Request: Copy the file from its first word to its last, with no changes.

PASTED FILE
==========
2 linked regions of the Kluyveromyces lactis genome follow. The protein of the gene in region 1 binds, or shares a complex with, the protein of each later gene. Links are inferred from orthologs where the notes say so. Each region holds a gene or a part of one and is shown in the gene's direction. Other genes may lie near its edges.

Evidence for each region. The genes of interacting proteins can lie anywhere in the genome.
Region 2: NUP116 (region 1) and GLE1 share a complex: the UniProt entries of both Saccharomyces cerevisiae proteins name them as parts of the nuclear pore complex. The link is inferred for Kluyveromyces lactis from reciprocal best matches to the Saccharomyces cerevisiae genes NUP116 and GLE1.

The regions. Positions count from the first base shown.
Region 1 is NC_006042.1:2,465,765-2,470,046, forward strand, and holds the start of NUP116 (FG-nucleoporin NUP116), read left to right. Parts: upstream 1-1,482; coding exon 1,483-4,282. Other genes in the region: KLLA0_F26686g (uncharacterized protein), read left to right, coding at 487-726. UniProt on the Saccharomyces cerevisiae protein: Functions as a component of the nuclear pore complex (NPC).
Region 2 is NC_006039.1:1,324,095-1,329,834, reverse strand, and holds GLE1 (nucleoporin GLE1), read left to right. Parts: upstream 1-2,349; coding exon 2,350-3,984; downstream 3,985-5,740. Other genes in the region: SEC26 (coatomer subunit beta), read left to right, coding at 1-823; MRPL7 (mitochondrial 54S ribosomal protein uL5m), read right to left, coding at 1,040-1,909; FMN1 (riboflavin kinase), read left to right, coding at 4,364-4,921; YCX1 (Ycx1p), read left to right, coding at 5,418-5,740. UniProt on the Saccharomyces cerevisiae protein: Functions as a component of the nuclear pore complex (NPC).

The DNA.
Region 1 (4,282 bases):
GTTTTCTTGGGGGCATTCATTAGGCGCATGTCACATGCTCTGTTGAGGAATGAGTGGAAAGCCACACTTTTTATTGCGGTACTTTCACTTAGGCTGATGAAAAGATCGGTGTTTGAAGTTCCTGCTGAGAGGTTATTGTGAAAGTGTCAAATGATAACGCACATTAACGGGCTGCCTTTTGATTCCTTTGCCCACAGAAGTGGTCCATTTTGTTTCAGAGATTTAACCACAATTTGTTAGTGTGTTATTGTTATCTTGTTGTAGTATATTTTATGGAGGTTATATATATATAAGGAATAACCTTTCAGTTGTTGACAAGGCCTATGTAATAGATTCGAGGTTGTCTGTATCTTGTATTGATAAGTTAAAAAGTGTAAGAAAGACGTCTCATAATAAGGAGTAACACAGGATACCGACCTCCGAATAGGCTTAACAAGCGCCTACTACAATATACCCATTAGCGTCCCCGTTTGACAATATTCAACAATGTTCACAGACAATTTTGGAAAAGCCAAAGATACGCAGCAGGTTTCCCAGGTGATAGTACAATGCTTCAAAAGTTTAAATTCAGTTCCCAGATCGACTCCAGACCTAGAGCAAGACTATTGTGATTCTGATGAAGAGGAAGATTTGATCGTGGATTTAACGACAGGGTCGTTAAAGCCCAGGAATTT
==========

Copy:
2 linked regions of the Kluyveromyces lactis genome follow. The protein of the gene in region 1 binds, or shares a complex with, the protein of each later gene. Links are inferred from orthologs where the notes say so. Each region holds a gene or a part of one and is shown in the gene's direction. Other genes may lie near its edges.

Evidence for each region. The genes of interacting proteins can lie anywhere in the genome.
Region 2: NUP116 (region 1) and GLE1 share a complex: the UniProt entries of both Saccharomyces cerevisiae proteins name them as parts of the nuclear pore complex. The link is inferred for Kluyveromyces lactis from reciprocal best matches to the Saccharomyces cerevisiae genes NUP116 and GLE1.

The regions. Positions count from the first base shown.
Region 1 is NC_006042.1:2,465,765-2,470,046, forward strand, and holds the start of NUP116 (FG-nucleoporin NUP116), read left to right. Parts: upstream 1-1,482; coding exon 1,483-4,282. Other genes in the region: KLLA0_F26686g (uncharacterized protein), read left to right, coding at 487-726. UniProt on the Saccharomyces cerevisiae protein: Functions as a component of the nuclear pore complex (NPC).
Region 2 is NC_006039.1:1,324,095-1,329,834, reverse strand, and holds GLE1 (nucleoporin GLE1), read left to right. Parts: upstream 1-2,349; coding exon 2,350-3,984; downstream 3,985-5,740. Other genes in the region: SEC26 (coatomer subunit beta), read left to right, coding at 1-823; MRPL7 (mitochondrial 54S ribosomal protein uL5m), read right to left, coding at 1,040-1,909; FMN1 (riboflavin kinase), read left to right, coding at 4,364-4,921; YCX1 (Ycx1p), read left to right, coding at 5,418-5,740. UniProt on the Saccharomyces cerevisiae protein: Functions as a component of the nuclear pore complex (NPC).

The DNA.
Region 1 (4,282 bases):
GTTTTCTTGGGGGCATTCATTAGGCGCATGTCACATGCTCTGTTGAGGAATGAGTGGAAAGCCACACTTTTTATTGCGGTACTTTCACTTAGGCTGATGAAAAGATCGGTGTTTGAAGTTCCTGCTGAGAGGTTATTGTGAAAGTGTCAAATGATAACGCACATTAACGGGCTGCCTTTTGATTCCTTTGCCCACAGAAGTGGTCCATTTTGTTTCAGAGATTTAACCACAATTTGTTAGTGTGTTATTGTTATCTTGTTGTAGTATATTTTATGGAGGTTATATATATATAAGGAATAACCTTTCAGTTGTTGACAAGGCCTATGTAATAGATTCGAGGTTGTCTGTATCTTGTATTGATAAGTTAAAAAGTGTAAGAAAGACGTCTCATAATAAGGAGTAACACAGGATACCGACCTCCGAATAGGCTTAACAAGCGCCTACTACAATATACCCATTAGCGTCCCCGTTTGACAATATTCAACAATGTTCACAGACAATTTTGGAAAAGCCAAAGATACGCAGCAGGTTTCCCAGGTGATAGTACAATGCTTCAAAAGTTTAAATTCAGTTCCCAGATCGACTCCAGACCTAGAGCAAGACTATTGTGATTCTGATGAAGAGGAAGATTTGATCGTGGATTTAACGACAGGGTCGTTAAAGCCCAGGAATTT